Mary Dudziak, author of Cold Rights Civil War, showed how the civil rights movement effected American foreign affairs on an international level. She argued that the international ridicule helped the United States and the Civil Rights movements achieve what it did. She helps explain just how important the Cold War was to the Civil Rights movement and how the Civil Rights movement helped, America refreshes its image in the eyes for the world. However, not just lead and paly a major part in the Civil
Professor Roe US History 1 October 2014 Civil Rights as an Appearance The United States prided itself on personal and collective freedoms during the Cold War, despite actively denying the same inalienable rights to the African American population during that time. Mary L. Dudziak’s book Cold War Civil Rights: Race and the Image of American Democracy and Jacquelyn Dowd Hall’s article “The Long Civil Rights Movement and the Political Uses of the Past” interpret civil rights history in two compatible ways.
Mary Dudziak's Cold War Civil Rights is an impressive take on the American race problem of 1950s and 1960s. Legal segregation is viewed in the context of its impact of the Cold War. This Professor of both Law and History has decided that it is pertinent to look at a string of events that happened solely in the United States, and place them within the histories and actions of the rest of the world. Her hypothesis is that much of the Civil Rights legislation passed in the 20th century was a
Brittany O’Neill May Paper Elaine Tyler takes a social examination on the war against communism in the book, Homeward Bound: American Families in the Cold War Era. May portrays the idea that the nuclear family structure was a way to amplify resistance against communism. The exterior threat of communism during the postwar and the Cold War era caused for interrelationships within marriages to become a longer and more stable environment. Compared to the previous book we read as a class, May takes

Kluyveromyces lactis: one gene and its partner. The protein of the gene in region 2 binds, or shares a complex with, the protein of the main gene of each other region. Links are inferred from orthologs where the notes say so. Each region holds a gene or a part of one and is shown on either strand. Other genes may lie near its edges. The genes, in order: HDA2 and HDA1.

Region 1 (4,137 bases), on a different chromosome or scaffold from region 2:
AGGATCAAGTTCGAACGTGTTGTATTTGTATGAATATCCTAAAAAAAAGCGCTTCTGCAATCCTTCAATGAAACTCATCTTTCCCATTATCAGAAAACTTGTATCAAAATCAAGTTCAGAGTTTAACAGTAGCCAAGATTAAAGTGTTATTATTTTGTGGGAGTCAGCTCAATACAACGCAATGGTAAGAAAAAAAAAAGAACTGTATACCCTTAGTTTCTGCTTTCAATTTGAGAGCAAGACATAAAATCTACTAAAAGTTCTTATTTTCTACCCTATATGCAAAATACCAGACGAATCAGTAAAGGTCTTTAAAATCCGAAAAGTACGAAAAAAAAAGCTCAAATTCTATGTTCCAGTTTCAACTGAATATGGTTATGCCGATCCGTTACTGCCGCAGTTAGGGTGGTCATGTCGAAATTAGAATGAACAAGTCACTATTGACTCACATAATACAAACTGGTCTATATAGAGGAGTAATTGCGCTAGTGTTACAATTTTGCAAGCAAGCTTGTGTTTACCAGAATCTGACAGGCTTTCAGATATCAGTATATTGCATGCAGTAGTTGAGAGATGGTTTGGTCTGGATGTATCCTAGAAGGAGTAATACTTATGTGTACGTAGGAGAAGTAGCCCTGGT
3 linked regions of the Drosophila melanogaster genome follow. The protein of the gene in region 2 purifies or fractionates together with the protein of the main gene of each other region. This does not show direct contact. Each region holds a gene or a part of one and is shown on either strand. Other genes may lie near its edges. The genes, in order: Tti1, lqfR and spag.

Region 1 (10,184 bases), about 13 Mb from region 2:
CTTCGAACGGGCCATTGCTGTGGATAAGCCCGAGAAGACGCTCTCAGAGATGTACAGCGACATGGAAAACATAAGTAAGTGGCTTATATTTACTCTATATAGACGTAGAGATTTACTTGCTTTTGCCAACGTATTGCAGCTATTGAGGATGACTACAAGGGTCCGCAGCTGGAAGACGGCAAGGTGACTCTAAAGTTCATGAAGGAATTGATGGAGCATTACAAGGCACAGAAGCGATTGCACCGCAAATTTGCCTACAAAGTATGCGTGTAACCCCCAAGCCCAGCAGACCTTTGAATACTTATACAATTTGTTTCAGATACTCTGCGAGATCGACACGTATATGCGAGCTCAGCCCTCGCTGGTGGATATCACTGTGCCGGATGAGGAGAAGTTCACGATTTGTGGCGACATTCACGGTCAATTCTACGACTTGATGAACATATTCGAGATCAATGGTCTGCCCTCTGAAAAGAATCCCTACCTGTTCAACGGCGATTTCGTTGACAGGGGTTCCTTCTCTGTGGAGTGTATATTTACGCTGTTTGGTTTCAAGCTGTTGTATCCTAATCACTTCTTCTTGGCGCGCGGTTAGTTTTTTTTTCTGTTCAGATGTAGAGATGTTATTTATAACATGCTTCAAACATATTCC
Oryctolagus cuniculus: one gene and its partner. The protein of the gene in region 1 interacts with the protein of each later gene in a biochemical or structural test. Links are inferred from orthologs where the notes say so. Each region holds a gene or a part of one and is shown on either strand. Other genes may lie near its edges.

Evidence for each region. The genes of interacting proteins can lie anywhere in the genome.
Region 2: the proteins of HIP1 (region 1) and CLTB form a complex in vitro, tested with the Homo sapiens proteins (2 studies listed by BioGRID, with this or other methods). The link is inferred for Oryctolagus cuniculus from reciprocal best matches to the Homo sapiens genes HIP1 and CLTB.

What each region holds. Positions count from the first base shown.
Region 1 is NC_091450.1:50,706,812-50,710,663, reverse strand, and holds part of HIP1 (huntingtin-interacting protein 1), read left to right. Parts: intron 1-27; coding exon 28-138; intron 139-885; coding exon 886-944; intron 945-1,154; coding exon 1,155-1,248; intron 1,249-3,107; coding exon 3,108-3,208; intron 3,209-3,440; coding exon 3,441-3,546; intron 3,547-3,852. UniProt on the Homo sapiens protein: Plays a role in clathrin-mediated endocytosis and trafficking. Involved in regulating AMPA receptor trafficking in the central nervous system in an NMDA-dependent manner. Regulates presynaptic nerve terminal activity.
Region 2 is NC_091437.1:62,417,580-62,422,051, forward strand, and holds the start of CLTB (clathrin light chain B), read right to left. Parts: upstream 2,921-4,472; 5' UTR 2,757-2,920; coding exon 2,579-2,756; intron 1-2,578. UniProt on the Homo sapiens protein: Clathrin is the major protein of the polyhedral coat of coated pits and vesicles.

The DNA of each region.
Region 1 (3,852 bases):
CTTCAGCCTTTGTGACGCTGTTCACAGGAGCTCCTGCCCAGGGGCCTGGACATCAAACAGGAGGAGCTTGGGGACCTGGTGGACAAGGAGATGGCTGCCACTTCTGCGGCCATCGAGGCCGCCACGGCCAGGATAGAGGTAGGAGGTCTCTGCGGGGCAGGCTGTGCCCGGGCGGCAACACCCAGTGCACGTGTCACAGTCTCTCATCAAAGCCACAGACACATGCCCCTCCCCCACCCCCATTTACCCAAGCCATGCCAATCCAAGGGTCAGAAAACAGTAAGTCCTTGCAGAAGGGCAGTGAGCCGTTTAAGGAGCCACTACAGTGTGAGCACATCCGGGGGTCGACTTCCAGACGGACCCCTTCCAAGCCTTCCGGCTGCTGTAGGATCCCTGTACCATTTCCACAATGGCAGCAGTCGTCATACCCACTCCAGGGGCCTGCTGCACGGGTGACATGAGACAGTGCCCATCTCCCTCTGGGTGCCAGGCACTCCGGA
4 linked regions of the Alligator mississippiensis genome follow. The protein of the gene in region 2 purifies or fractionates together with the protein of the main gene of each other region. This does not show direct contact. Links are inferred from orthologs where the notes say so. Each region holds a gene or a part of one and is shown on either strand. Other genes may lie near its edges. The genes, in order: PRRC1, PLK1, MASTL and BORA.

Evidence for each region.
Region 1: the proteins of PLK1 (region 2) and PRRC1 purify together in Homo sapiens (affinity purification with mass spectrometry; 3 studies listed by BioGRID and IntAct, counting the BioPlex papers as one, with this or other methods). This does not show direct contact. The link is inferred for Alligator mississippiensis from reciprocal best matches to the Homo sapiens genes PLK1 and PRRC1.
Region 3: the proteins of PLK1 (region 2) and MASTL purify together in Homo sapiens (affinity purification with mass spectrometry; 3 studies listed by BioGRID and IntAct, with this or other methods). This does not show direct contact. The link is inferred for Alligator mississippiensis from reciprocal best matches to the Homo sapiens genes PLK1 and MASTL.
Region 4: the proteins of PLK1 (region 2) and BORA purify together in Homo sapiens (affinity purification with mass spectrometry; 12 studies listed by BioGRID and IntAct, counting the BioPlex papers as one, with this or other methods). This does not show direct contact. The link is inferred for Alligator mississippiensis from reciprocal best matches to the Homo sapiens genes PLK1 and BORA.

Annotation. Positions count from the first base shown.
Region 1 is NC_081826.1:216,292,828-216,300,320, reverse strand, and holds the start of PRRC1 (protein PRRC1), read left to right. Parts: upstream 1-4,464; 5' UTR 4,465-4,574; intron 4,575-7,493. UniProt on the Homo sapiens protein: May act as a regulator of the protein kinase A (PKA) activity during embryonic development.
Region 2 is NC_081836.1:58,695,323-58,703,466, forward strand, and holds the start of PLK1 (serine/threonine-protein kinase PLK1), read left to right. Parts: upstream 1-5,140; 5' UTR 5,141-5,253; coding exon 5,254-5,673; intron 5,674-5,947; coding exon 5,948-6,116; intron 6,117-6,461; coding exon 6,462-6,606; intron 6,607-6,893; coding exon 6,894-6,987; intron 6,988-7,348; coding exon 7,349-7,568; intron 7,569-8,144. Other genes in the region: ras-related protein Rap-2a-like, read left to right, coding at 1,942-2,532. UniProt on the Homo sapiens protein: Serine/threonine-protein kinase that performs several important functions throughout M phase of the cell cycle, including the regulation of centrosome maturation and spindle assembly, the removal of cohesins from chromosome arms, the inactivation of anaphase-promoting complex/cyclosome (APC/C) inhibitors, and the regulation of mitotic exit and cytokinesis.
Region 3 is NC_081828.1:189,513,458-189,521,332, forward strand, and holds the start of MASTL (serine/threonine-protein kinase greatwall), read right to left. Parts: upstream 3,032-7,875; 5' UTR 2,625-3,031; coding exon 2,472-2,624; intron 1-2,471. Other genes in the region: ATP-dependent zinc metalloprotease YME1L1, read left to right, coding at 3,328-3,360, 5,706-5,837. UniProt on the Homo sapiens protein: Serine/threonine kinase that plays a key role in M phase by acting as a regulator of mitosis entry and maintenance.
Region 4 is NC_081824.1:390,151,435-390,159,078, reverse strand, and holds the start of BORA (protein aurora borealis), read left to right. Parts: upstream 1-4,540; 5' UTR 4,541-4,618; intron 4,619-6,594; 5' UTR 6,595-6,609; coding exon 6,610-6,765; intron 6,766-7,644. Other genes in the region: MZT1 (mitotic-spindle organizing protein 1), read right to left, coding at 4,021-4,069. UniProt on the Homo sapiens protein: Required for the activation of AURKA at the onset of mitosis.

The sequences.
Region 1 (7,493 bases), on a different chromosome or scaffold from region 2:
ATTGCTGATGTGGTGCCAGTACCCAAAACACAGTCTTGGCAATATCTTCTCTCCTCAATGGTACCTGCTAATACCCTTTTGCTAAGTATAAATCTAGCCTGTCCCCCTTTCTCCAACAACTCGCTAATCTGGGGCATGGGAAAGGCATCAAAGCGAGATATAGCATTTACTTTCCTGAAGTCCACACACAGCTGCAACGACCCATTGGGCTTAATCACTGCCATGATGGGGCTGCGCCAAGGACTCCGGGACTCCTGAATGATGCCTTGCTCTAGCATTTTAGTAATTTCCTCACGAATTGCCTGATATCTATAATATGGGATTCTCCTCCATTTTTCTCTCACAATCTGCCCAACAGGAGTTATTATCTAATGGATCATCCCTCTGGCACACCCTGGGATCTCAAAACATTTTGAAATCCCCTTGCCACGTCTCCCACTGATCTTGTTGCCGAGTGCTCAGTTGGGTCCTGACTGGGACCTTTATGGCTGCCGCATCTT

War Creates Social Division, Not Cohesion In attempts to truthfully learn from our past and make progress towards a peaceful world with equality for all, the topic of war, and the effects of war, is an importance issue. Many people believe that war, although obviously destructive, does lead to social cohesion within the particular nation-state at war. The Senate of Canada defines social cohesion as the capacity of citizens living under different social or economic circumstances to live together
the LAPD Allen Hunter, ed., Rethinking the Cold War Eric Foner, ed., The New American History. Revised and Expanded Edition E SSAYS ON _ T WENTIETH- C ENTURY H ISTORY Edited by Michael Adas for the American Historical Association TEMPLE UNIVERSITY PRESS PHILADELPHIA Temple University Press 1601 North Broad Street Philadelphia, Pennsylvania 19122 www.temple.edu/tempress Copyright © 2010 by Temple University All rights reserved Published 2010 Library of Congress